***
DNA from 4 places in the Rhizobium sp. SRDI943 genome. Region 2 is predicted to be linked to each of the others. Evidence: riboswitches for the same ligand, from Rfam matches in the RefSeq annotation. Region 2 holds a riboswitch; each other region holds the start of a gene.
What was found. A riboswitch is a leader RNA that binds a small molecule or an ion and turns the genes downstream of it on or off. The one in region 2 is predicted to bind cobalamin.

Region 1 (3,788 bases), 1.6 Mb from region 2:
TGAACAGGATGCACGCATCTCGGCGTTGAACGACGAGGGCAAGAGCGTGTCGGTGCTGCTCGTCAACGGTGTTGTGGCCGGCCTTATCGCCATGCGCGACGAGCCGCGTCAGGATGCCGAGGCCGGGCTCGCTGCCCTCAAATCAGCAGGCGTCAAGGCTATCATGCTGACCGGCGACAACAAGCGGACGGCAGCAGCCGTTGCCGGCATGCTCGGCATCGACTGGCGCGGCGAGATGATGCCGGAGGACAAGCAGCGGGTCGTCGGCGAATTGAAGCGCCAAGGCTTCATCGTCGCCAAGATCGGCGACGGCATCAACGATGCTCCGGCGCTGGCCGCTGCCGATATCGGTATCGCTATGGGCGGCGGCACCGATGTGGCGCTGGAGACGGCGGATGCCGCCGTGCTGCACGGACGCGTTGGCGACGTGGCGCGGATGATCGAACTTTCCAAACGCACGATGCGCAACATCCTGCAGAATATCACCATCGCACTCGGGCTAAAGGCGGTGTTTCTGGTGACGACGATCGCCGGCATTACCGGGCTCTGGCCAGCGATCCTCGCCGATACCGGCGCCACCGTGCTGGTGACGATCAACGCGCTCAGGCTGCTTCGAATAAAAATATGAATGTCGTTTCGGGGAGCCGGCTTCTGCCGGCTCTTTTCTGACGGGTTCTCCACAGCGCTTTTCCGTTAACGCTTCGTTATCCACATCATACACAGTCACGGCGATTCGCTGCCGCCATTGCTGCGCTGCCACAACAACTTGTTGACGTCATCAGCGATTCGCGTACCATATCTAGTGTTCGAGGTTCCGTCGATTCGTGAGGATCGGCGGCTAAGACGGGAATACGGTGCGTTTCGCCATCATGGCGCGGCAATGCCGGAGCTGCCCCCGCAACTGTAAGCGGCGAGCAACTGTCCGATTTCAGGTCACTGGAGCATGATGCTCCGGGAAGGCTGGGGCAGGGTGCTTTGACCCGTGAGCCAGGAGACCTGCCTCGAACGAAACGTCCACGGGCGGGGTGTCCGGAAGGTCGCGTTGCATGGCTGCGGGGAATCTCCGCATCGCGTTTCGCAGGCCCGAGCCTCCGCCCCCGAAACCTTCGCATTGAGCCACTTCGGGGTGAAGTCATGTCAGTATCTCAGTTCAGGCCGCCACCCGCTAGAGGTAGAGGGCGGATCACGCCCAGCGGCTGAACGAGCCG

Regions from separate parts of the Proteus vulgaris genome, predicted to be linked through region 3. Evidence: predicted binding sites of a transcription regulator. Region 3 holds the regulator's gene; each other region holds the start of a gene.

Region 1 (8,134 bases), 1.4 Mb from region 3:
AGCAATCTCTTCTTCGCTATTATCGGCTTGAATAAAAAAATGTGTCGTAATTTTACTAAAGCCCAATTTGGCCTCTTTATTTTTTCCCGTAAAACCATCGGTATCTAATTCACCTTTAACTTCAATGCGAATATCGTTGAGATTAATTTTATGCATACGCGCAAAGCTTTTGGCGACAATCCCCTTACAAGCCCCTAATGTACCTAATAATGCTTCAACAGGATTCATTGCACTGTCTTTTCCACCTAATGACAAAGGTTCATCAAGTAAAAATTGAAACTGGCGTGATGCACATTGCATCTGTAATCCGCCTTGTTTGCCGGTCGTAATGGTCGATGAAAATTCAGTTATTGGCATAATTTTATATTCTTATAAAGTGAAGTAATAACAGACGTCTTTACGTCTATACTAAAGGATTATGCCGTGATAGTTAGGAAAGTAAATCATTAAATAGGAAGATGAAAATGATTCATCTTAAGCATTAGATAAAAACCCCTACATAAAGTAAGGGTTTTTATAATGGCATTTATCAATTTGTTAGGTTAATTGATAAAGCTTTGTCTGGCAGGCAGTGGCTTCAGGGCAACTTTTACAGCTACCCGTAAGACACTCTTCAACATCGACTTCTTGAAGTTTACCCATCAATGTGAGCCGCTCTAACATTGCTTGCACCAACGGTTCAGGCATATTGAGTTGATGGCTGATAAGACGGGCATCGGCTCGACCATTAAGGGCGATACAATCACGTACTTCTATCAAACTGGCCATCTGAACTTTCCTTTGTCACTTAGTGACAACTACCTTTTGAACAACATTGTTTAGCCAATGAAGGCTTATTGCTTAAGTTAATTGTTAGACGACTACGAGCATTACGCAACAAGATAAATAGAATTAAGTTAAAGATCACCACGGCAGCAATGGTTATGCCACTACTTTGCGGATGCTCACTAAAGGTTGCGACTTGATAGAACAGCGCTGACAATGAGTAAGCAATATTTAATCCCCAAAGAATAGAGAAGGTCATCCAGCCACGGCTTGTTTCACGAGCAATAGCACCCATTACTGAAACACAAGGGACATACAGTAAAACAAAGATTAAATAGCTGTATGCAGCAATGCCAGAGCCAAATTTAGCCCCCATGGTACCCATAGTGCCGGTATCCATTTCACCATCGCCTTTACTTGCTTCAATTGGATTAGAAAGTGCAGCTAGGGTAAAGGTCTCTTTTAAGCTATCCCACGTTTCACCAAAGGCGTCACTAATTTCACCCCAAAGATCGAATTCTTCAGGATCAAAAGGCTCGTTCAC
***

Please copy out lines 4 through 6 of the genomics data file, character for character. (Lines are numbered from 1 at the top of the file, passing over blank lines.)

TGAACAGGATGCACGCATCTCGGCGTTGAACGACGAGGGCAAGAGCGTGTCGGTGCTGCTCGTCAACGGTGTTGTGGCCGGCCTTATCGCCATGCGCGACGAGCCGCGTCAGGATGCCGAGGCCGGGCTCGCTGCCCTCAAATCAGCAGGCGTCAAGGCTATCATGCTGACCGGCGACAACAAGCGGACGGCAGCAGCCGTTGCCGGCATGCTCGGCATCGACTGGCGCGGCGAGATGATGCCGGAGGACAAGCAGCGGGTCGTCGGCGAATTGAAGCGCCAAGGCTTCATCGTCGCCAAGATCGGCGACGGCATCAACGATGCTCCGGCGCTGGCCGCTGCCGATATCGGTATCGCTATGGGCGGCGGCACCGATGTGGCGCTGGAGACGGCGGATGCCGCCGTGCTGCACGGACGCGTTGGCGACGTGGCGCGGATGATCGAACTTTCCAAACGCACGATGCGCAACATCCTGCAGAATATCACCATCGCACTCGGGCTAAAGGCGGTGTTTCTGGTGACGACGATCGCCGGCATTACCGGGCTCTGGCCAGCGATCCTCGCCGATACCGGCGCCACCGTGCTGGTGACGATCAACGCGCTCAGGCTGCTTCGAATAAAAATATGAATGTCGTTTCGGGGAGCCGGCTTCTGCCGGCTCTTTTCTGACGGGTTCTCCACAGCGCTTTTCCGTTAACGCTTCGTTATCCACATCATACACAGTCACGGCGATTCGCTGCCGCCATTGCTGCGCTGCCACAACAACTTGTTGACGTCATCAGCGATTCGCGTACCATATCTAGTGTTCGAGGTTCCGTCGATTCGTGAGGATCGGCGGCTAAGACGGGAATACGGTGCGTTTCGCCATCATGGCGCGGCAATGCCGGAGCTGCCCCCGCAACTGTAAGCGGCGAGCAACTGTCCGATTTCAGGTCACTGGAGCATGATGCTCCGGGAAGGCTGGGGCAGGGTGCTTTGACCCGTGAGCCAGGAGACCTGCCTCGAACGAAACGTCCACGGGCGGGGTGTCCGGAAGGTCGCGTTGCATGGCTGCGGGGAATCTCCGCATCGCGTTTCGCAGGCCCGAGCCTCCGCCCCCGAAACCTTCGCATTGAGCCACTTCGGGGTGAAGTCATGTCAGTATCTCAGTTCAGGCCGCCACCCGCTAGAGGTAGAGGGCGGATCACGCCCAGCGGCTGAACGAGCCG

Regions from separate parts of the Proteus vulgaris genome, predicted to be linked through region 3. Evidence: predicted binding sites of a transcription regulator. Region 3 holds the regulator's gene; each other region holds the start of a gene.

Region 1 (8,134 bases), 1.4 Mb from region 3: